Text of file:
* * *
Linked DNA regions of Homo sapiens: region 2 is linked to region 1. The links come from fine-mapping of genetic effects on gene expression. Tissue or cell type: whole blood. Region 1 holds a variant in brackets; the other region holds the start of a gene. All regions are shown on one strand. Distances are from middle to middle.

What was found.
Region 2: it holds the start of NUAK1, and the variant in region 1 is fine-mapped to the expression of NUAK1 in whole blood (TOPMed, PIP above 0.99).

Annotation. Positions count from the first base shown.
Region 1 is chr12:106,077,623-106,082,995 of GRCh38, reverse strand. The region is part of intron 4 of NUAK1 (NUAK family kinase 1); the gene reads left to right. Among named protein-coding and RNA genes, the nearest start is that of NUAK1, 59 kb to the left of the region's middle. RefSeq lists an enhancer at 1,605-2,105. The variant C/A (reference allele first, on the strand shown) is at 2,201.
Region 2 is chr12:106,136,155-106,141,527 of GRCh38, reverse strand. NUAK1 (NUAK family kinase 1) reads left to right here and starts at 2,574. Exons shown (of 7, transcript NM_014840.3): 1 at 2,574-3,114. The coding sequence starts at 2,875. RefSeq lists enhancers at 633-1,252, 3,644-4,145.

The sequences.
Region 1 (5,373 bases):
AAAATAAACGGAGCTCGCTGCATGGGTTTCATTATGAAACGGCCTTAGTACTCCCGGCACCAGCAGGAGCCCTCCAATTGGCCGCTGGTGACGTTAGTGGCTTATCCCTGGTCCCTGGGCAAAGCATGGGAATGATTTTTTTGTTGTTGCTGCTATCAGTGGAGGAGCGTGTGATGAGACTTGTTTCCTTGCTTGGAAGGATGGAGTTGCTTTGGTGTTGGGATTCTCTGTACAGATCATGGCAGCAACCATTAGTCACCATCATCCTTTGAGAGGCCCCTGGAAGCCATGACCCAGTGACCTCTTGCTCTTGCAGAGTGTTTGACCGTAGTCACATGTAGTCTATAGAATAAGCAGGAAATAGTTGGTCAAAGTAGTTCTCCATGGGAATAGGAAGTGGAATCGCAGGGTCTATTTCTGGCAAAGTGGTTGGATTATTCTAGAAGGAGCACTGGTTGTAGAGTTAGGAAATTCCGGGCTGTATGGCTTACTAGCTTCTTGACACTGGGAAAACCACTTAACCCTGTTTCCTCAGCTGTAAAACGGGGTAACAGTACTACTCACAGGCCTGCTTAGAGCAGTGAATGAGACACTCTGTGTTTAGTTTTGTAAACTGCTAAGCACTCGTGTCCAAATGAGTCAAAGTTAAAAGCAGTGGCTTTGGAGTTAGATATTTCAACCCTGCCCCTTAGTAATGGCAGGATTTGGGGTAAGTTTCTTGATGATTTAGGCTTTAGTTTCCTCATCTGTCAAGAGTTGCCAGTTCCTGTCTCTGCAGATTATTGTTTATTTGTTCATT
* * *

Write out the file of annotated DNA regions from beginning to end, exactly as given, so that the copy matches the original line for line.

Linked DNA regions of Homo sapiens: region 2 is linked to region 1. The links come from fine-mapping of genetic effects on gene expression. Tissue or cell type: whole blood. Region 1 holds a variant in brackets; the other region holds the start of a gene. All regions are shown on one strand. Distances are from middle to middle.

What was found.
Region 2: it holds the start of NUAK1, and the variant in region 1 is fine-mapped to the expression of NUAK1 in whole blood (TOPMed, PIP above 0.99).

Annotation. Positions count from the first base shown.
Region 1 is chr12:106,077,623-106,082,995 of GRCh38, reverse strand. The region is part of intron 4 of NUAK1 (NUAK family kinase 1); the gene reads left to right. Among named protein-coding and RNA genes, the nearest start is that of NUAK1, 59 kb to the left of the region's middle. RefSeq lists an enhancer at 1,605-2,105. The variant C/A (reference allele first, on the strand shown) is at 2,201.
Region 2 is chr12:106,136,155-106,141,527 of GRCh38, reverse strand. NUAK1 (NUAK family kinase 1) reads left to right here and starts at 2,574. Exons shown (of 7, transcript NM_014840.3): 1 at 2,574-3,114. The coding sequence starts at 2,875. RefSeq lists enhancers at 633-1,252, 3,644-4,145.

The sequences.
Region 1 (5,373 bases):
AAAATAAACGGAGCTCGCTGCATGGGTTTCATTATGAAACGGCCTTAGTACTCCCGGCACCAGCAGGAGCCCTCCAATTGGCCGCTGGTGACGTTAGTGGCTTATCCCTGGTCCCTGGGCAAAGCATGGGAATGATTTTTTTGTTGTTGCTGCTATCAGTGGAGGAGCGTGTGATGAGACTTGTTTCCTTGCTTGGAAGGATGGAGTTGCTTTGGTGTTGGGATTCTCTGTACAGATCATGGCAGCAACCATTAGTCACCATCATCCTTTGAGAGGCCCCTGGAAGCCATGACCCAGTGACCTCTTGCTCTTGCAGAGTGTTTGACCGTAGTCACATGTAGTCTATAGAATAAGCAGGAAATAGTTGGTCAAAGTAGTTCTCCATGGGAATAGGAAGTGGAATCGCAGGGTCTATTTCTGGCAAAGTGGTTGGATTATTCTAGAAGGAGCACTGGTTGTAGAGTTAGGAAATTCCGGGCTGTATGGCTTACTAGCTTCTTGACACTGGGAAAACCACTTAACCCTGTTTCCTCAGCTGTAAAACGGGGTAACAGTACTACTCACAGGCCTGCTTAGAGCAGTGAATGAGACACTCTGTGTTTAGTTTTGTAAACTGCTAAGCACTCGTGTCCAAATGAGTCAAAGTTAAAAGCAGTGGCTTTGGAGTTAGATATTTCAACCCTGCCCCTTAGTAATGGCAGGATTTGGGGTAAGTTTCTTGATGATTTAGGCTTTAGTTTCCTCATCTGTCAAGAGTTGCCAGTTCCTGTCTCTGCAGATTATTGTTTATTTGTTCATT